For testing, I used each keyboard for an entire day which included office work as well as some late-night gaming. After testing all the keyboards, all of them performed extremely well at both regular daily tasks and during my CS: GO matches. Each keyboard has distinct differences that set itself apart from the other keyboards. If you were to choose one, it would be solely based on what feature(s) matter the most to you.
Sitting down with the CK530 was just like another day at the office since it’s almost identical to my daily driver: the CK552. Switching over to the tenkeyless version of the board was extremely easy since I rarely use the number pad for anything. What really sets the CK530 apart from the MK730 and SK630 is the brightness of its backlit keys. The RGB LEDs on the Gateron switches are much brighter than those included on the Cherry MX switches. I also really love the brushed aluminum top that seamlessly flows to the side. It gives this board a much more premium look and you would never guess it’s MSRP was only $69.99. My only complaint about the CK530 was that the model we received had blue switches. These are a little noisier than I like and not suitable for work environment if you work in close proximity to others.
Out of the three keyboards this one checked all the boxes of what I was personally looking for in a keyboard. One feature that the MK730 has that my current keyboard lacks is a wrist rest. I have never really thought about getting one, but after trying this out at work I don’t think I could go back. Being that 5 days out of the week I’m sitting at a computer for over 10 hours, I think this is really going to help me out. I could see on hotter days, sweat could become an issue but that would be easily solved since it’s only attached via magnets. Another plus with the MK730 is the Cherry MX red switches. Not only did they feel great, but they were also much quieter at the office than the blues on the CK530. If I were to change one thing about the MK730 it would to have the RGB LEDs from the Gateron switches and put them on the Cherry MX switches. The LEDs are still nice and vivid on the Cherry switch but they are just not nearly as bright as the ones on the CK530.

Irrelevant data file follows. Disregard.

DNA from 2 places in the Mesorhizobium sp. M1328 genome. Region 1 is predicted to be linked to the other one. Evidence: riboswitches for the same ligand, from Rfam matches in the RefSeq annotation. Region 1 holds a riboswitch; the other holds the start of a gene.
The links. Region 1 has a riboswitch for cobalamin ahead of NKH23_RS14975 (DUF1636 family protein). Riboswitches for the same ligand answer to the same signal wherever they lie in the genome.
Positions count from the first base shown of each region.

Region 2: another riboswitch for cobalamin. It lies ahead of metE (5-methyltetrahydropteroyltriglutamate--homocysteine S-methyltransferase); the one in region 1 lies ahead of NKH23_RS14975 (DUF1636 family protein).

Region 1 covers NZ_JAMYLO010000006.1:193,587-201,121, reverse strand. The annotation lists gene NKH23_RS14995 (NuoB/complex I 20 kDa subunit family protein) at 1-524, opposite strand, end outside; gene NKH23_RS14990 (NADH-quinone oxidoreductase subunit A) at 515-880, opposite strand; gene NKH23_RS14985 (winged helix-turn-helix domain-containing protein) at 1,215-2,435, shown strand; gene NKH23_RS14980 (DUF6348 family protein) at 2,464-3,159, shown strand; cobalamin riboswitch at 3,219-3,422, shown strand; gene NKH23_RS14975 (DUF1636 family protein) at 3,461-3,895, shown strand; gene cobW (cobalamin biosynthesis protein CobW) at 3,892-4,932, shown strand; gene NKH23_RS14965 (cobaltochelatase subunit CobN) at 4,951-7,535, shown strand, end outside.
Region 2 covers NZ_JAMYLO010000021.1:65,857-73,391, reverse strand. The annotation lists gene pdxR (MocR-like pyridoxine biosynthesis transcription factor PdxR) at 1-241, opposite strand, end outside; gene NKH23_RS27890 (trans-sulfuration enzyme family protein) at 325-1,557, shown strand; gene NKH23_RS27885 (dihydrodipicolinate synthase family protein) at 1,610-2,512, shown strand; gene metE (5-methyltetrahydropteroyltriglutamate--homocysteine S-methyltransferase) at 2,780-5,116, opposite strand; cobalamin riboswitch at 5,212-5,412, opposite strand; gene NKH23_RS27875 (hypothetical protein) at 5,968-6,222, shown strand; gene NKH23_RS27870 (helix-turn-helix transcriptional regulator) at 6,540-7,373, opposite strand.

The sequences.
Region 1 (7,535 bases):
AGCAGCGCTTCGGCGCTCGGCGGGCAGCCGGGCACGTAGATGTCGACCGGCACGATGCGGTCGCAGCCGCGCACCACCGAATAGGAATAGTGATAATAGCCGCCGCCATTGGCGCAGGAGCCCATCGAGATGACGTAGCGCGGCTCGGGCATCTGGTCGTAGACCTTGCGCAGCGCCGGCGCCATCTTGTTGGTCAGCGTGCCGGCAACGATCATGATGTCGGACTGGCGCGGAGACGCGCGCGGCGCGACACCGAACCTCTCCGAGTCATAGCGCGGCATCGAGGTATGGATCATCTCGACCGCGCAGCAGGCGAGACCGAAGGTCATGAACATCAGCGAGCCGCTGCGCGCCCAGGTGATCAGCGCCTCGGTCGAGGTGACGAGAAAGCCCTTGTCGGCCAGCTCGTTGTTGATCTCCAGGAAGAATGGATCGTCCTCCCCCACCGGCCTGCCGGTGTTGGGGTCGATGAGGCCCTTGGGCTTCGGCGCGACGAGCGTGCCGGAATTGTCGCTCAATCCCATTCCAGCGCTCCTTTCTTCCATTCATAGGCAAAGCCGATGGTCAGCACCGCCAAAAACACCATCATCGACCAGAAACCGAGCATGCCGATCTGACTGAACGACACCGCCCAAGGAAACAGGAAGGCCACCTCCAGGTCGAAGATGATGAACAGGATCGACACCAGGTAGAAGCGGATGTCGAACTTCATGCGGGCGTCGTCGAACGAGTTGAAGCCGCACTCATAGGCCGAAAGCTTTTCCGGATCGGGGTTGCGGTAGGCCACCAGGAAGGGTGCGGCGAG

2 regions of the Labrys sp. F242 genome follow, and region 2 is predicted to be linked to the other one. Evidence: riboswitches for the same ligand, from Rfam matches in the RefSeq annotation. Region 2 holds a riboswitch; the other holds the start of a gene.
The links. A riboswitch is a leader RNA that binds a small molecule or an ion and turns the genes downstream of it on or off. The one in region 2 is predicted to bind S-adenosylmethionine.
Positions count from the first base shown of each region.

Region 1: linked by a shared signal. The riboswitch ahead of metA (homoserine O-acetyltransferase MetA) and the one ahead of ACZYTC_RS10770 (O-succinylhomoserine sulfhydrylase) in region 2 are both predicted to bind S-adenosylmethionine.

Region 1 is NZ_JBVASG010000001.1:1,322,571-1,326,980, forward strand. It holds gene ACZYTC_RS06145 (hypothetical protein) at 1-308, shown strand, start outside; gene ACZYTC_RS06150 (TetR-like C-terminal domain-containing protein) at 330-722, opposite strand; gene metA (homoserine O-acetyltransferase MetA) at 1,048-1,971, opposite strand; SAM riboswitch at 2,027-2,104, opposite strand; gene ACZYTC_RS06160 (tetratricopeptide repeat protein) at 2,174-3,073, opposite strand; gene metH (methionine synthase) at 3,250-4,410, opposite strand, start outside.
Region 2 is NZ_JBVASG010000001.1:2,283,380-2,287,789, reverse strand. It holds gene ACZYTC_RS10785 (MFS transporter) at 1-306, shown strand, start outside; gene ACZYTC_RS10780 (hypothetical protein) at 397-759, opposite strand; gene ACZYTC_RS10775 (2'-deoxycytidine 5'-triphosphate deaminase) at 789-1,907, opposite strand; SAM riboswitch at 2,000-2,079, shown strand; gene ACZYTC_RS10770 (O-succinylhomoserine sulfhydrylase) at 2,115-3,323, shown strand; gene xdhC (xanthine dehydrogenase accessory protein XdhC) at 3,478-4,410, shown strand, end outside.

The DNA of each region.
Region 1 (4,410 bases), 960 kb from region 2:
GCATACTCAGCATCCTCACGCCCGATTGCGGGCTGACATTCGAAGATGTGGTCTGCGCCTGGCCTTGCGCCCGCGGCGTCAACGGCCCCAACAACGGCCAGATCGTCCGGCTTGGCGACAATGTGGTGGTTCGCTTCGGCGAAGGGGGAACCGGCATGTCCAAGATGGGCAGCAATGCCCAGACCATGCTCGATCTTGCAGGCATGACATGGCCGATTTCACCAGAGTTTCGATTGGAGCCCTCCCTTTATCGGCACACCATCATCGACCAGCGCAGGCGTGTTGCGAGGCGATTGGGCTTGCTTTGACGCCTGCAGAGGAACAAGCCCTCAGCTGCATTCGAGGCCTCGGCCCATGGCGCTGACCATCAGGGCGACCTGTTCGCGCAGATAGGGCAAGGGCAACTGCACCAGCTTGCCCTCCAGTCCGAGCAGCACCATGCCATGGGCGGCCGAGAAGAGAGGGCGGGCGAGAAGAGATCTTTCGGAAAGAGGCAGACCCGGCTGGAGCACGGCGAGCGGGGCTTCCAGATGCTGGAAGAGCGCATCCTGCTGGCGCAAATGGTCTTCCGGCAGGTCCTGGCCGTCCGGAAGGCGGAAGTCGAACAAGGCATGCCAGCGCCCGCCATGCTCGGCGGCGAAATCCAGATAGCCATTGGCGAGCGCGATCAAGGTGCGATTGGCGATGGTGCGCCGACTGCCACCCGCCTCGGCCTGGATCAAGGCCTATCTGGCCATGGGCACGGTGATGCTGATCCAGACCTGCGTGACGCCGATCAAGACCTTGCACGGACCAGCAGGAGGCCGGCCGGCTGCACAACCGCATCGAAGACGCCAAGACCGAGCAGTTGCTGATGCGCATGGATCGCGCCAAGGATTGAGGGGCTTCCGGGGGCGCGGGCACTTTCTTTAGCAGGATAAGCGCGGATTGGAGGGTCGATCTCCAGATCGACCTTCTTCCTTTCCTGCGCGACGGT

The SK630 was probably the keyboard that took the longest to get accustomed to due to its different keycaps. It was a similar experience to typing on some laptops with the wider keys that are much flatter than traditional keys. Though once I did get used to typing on it, I really wish all laptops had low profile Cherry MX switches in them. The switches felt much better than the laptop’s membrane keyboard and I really like the more tactile feel of mechanical switches. I really do like the height of the SK630 which is much smaller due to the low-profile switches and thin keycaps. It actually so low that it doesn’t need a wrist rest at all and is still as comfortable as the MK730 after long sessions at the computer. Something that did strike me as a little odd is that there is no adjust feet at the back of the board. So, if you’re not really happy about how the keys are angled, there isn’t much you can do about it. For me, this wasn’t an issue as it was comfortable right out of the box but it might be a problem for some people.